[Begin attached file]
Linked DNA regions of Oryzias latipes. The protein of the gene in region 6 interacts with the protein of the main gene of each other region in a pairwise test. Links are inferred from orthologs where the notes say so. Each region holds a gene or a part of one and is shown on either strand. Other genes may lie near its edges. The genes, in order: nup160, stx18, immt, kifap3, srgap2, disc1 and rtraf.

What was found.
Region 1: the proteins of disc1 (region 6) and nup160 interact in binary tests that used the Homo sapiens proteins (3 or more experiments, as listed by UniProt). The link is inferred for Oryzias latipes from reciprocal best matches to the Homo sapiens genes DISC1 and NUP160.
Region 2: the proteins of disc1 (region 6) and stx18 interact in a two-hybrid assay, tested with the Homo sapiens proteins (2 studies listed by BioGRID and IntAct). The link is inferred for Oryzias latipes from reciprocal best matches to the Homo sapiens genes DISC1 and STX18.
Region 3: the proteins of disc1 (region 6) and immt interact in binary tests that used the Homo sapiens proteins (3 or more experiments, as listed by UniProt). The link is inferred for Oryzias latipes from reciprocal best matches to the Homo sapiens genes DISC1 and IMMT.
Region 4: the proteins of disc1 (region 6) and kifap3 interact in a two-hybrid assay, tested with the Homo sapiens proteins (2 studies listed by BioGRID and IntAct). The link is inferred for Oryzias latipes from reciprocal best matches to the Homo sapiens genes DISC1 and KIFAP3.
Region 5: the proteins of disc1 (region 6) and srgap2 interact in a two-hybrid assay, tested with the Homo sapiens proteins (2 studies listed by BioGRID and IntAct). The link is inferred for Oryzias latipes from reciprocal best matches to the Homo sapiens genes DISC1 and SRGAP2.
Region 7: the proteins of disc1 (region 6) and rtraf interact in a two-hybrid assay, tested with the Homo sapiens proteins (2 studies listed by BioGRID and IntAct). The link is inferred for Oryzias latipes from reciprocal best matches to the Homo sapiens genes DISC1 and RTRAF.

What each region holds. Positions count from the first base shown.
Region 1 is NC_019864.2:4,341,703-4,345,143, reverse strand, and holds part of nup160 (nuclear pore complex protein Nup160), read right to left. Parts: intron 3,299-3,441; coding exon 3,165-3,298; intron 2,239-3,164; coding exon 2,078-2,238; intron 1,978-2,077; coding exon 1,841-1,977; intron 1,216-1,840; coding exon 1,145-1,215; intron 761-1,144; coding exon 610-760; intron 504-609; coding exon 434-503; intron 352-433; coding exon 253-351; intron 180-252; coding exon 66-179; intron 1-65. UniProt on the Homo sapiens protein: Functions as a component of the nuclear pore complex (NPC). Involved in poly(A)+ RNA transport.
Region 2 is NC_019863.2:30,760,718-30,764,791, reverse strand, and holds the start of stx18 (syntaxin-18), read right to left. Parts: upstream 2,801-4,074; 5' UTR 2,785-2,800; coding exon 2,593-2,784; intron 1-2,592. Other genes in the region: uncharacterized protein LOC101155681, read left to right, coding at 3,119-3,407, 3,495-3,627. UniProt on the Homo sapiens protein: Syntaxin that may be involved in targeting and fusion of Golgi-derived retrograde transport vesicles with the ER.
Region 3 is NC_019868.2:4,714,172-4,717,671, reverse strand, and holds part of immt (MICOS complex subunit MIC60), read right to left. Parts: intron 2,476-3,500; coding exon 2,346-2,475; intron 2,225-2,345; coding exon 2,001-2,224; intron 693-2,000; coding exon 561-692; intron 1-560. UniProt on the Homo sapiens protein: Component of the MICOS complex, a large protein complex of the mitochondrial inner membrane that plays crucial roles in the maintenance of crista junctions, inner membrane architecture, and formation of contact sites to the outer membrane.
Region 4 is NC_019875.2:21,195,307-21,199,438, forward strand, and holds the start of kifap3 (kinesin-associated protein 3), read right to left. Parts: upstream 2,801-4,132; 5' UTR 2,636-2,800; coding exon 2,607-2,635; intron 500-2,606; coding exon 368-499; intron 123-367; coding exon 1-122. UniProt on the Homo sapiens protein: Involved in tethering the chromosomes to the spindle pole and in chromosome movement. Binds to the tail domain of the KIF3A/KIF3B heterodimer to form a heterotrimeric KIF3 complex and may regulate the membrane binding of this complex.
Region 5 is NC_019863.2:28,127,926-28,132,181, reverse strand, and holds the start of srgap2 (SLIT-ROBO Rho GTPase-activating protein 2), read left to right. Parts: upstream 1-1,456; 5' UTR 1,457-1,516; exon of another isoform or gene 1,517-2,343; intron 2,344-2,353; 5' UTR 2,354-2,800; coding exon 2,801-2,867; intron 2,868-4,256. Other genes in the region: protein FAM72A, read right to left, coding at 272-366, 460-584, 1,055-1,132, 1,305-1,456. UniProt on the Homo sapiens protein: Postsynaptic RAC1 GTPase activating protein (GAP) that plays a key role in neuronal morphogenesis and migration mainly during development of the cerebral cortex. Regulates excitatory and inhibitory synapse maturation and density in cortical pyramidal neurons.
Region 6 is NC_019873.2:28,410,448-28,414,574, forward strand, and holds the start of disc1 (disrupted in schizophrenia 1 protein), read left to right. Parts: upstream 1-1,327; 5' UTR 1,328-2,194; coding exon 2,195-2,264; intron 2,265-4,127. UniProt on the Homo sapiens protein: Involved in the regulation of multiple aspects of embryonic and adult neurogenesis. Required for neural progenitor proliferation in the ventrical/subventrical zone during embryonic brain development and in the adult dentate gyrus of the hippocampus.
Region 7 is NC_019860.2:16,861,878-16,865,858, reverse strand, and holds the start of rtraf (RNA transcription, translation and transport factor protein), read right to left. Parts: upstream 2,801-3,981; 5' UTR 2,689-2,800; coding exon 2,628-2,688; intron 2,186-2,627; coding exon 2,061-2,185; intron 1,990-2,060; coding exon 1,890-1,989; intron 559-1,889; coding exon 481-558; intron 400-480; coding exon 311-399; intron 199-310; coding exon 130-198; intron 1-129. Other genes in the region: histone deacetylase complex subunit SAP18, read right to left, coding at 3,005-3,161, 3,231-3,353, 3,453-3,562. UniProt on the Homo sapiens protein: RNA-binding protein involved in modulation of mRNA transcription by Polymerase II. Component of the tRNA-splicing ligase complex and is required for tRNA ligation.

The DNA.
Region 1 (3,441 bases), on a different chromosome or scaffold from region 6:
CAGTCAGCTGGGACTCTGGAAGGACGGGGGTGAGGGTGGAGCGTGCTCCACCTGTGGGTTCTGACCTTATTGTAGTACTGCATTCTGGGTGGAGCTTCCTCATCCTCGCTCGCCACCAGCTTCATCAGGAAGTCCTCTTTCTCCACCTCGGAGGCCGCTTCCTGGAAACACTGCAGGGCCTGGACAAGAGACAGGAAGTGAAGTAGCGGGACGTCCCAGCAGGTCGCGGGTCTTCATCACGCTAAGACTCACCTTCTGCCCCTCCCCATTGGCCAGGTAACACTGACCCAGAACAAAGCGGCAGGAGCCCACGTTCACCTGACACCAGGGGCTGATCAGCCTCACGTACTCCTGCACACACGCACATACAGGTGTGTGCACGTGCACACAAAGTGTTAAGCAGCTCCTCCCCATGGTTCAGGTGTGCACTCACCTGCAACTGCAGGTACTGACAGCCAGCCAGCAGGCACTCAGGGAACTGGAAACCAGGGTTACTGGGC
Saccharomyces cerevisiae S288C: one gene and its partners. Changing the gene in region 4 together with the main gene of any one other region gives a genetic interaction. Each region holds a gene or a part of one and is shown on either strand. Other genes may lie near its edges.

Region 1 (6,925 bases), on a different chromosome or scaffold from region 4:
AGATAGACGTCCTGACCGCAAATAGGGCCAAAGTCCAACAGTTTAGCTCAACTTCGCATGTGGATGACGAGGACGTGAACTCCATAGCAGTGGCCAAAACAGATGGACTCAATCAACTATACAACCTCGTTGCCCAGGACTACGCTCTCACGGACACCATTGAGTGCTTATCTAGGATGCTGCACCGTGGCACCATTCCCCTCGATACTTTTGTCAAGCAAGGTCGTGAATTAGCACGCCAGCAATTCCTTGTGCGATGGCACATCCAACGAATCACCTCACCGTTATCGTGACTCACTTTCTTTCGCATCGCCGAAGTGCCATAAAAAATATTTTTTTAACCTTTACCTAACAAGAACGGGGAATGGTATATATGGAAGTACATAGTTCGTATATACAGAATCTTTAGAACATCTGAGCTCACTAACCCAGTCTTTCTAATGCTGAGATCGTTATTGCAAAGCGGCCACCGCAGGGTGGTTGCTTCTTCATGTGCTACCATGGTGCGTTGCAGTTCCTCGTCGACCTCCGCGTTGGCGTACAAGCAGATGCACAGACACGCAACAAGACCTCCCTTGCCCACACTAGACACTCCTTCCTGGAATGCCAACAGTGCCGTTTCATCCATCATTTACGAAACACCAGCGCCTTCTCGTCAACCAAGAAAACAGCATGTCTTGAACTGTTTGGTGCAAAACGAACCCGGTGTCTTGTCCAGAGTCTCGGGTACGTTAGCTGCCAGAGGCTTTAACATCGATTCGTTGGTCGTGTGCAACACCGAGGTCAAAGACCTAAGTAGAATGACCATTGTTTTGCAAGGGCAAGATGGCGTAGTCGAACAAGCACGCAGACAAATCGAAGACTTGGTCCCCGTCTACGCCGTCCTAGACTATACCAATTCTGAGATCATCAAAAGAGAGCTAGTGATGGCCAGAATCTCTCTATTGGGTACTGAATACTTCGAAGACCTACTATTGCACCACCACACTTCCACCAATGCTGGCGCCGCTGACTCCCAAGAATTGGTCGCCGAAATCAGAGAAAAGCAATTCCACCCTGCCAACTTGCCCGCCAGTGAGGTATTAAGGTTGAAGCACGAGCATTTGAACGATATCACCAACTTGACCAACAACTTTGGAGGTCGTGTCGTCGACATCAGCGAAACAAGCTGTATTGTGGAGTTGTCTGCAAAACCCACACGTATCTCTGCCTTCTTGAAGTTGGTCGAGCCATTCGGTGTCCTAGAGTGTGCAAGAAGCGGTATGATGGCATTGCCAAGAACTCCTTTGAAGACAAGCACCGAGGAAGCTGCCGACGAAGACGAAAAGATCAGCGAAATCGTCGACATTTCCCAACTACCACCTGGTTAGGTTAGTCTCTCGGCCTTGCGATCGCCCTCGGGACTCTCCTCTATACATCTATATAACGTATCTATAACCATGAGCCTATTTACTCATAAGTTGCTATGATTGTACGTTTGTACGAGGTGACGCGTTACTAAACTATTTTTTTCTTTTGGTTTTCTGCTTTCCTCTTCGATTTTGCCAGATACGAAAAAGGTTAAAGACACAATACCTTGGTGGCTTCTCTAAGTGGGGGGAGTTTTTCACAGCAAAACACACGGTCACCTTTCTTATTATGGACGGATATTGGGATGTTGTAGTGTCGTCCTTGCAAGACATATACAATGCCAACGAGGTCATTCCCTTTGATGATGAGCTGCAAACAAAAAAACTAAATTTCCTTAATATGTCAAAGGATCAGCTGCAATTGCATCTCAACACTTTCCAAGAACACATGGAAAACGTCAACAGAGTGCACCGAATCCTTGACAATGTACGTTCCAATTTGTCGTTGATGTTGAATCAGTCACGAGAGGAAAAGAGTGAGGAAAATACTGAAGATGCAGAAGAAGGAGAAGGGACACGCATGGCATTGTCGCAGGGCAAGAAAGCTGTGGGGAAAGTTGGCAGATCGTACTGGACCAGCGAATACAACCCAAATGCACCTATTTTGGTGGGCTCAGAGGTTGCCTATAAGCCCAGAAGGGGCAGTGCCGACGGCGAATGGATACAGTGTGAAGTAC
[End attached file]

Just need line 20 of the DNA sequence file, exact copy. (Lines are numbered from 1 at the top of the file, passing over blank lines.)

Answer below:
Saccharomyces cerevisiae S288C: one gene and its partners. Changing the gene in region 4 together with the main gene of any one other region gives a genetic interaction. Each region holds a gene or a part of one and is shown on either strand. Other genes may lie near its edges.